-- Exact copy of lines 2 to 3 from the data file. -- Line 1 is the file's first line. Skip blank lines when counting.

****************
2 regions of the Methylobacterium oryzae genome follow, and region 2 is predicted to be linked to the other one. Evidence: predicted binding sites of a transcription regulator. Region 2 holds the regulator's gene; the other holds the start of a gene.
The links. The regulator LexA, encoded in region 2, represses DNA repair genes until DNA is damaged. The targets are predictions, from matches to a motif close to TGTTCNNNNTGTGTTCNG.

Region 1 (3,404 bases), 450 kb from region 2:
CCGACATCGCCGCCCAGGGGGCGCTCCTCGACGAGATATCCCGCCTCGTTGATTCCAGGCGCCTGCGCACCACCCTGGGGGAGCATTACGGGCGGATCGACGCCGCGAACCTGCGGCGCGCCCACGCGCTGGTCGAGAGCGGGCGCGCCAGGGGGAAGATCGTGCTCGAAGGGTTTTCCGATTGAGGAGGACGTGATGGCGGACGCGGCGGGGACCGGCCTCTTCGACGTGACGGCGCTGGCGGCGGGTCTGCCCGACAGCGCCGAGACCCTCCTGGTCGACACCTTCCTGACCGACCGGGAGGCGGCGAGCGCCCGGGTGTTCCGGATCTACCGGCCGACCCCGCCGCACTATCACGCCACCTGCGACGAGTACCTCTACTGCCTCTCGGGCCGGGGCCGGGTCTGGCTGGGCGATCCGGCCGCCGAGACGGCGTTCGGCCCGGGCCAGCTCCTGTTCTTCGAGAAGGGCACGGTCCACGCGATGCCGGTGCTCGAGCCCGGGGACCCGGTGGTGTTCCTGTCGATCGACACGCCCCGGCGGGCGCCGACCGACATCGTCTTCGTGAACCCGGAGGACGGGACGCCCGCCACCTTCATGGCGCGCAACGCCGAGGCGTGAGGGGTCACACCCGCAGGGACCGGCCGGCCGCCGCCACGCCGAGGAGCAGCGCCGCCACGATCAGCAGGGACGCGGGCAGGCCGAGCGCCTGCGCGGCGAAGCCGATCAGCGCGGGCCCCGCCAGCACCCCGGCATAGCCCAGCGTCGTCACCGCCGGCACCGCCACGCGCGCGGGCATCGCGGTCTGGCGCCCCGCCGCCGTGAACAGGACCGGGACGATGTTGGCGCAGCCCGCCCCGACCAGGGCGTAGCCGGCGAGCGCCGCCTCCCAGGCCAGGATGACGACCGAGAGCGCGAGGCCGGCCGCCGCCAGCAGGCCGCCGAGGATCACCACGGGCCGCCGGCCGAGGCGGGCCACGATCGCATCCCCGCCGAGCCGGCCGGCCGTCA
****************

The links. The regulator LexA, encoded in region 2, represses DNA repair genes until DNA is damaged. The targets are predictions, from matches to a motif close to TGTTCNNNNTGTGTTCNG.

Region 1 (3,404 bases), 450 kb from region 2: